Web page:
Interestingly, I think it’s the lunch pail mentality that American fencers possess that makes us special. I never feel discouraged by the fact that the guys I’m facing have every single possible resource at their disposal. Everything I’ve gotten from this sport has come from hard work. That underdog mentality makes winning feel that much better.

Most of the guys I’m fencing are probably 6’1″ or 6’2″, with longer reaches and many more years of experience. But I make up for it with my tactics, agility and tough mindset. I was an Olympian in 2012, and this year I became the first American sabre fencer to medal at the World Championships by earning a silver in Moscow. Other countries might have more resources, but I’m only getting better at fencing because I hold myself to my own standard. Now, I don’t only expect to be competitive. I approach every match with the expectation that I will beat the guy across from me. It’s one thing to say that — plenty of athletes do — but when you truly believe it, the results come.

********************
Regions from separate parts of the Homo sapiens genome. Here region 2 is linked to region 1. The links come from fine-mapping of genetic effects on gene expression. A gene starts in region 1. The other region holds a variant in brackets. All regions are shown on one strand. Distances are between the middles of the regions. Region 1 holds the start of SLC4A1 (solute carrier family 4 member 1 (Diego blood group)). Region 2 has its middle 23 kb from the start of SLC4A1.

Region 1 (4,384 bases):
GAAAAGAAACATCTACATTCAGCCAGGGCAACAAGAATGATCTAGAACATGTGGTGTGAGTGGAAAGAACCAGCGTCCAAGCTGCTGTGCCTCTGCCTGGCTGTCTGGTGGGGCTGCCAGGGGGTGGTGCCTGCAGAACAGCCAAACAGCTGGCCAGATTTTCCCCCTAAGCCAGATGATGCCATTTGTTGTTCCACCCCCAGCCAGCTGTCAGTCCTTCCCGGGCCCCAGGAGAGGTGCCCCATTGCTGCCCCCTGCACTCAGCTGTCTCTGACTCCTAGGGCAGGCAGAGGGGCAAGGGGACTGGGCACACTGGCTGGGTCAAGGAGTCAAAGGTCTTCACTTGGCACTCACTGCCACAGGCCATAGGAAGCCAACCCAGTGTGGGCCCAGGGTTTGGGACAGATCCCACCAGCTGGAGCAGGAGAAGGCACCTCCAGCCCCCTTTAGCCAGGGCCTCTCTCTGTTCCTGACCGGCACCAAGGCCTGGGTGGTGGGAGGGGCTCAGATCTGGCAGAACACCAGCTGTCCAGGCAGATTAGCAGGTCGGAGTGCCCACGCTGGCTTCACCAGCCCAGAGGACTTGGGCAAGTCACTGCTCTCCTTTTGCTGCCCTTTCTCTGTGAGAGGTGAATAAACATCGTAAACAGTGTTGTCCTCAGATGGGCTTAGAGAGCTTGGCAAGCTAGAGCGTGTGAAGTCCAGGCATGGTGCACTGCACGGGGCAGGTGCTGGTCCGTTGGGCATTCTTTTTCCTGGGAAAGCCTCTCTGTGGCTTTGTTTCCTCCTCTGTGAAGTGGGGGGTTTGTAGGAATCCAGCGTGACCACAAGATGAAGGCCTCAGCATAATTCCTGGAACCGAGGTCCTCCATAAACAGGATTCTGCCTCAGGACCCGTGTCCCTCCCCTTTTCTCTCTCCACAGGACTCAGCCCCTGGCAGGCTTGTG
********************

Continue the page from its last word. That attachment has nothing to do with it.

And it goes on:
I’ve found that like a lot of things in life, fencing is best performed with a clear mind. I’ve gotten in the habit of meditating before matches in order to get into the right place mentally. I’ve set it up as part of routine that kind of gets me in the zone. First, I meditate, then I go into foam rolling. I do some stretching and I get into some mobility work, then I do some footwork, and after all that, I fence. This is a sport with so many variables that determine your success, so I’ve found that being in complete control of as many variables as possible before I compete puts me in the best position to win.

But what I’ve accomplished in fencing and what I hope to accomplish in the future all comes back to my mom. She still my biggest fan — the first person to cheer me on after a big victory and lift me up after a devastating defeat. Even as I travel the world, now in pursuit of a gold medal in the 2016 Olympic Games, she reminds me of how far I’ve come.

I might not be as big as my competitors; I might not have as much experience as them. To most people, I probably don’t look like a fencer. But on the strip, none of that matters. It’s two people facing off for survival. That’s fencing.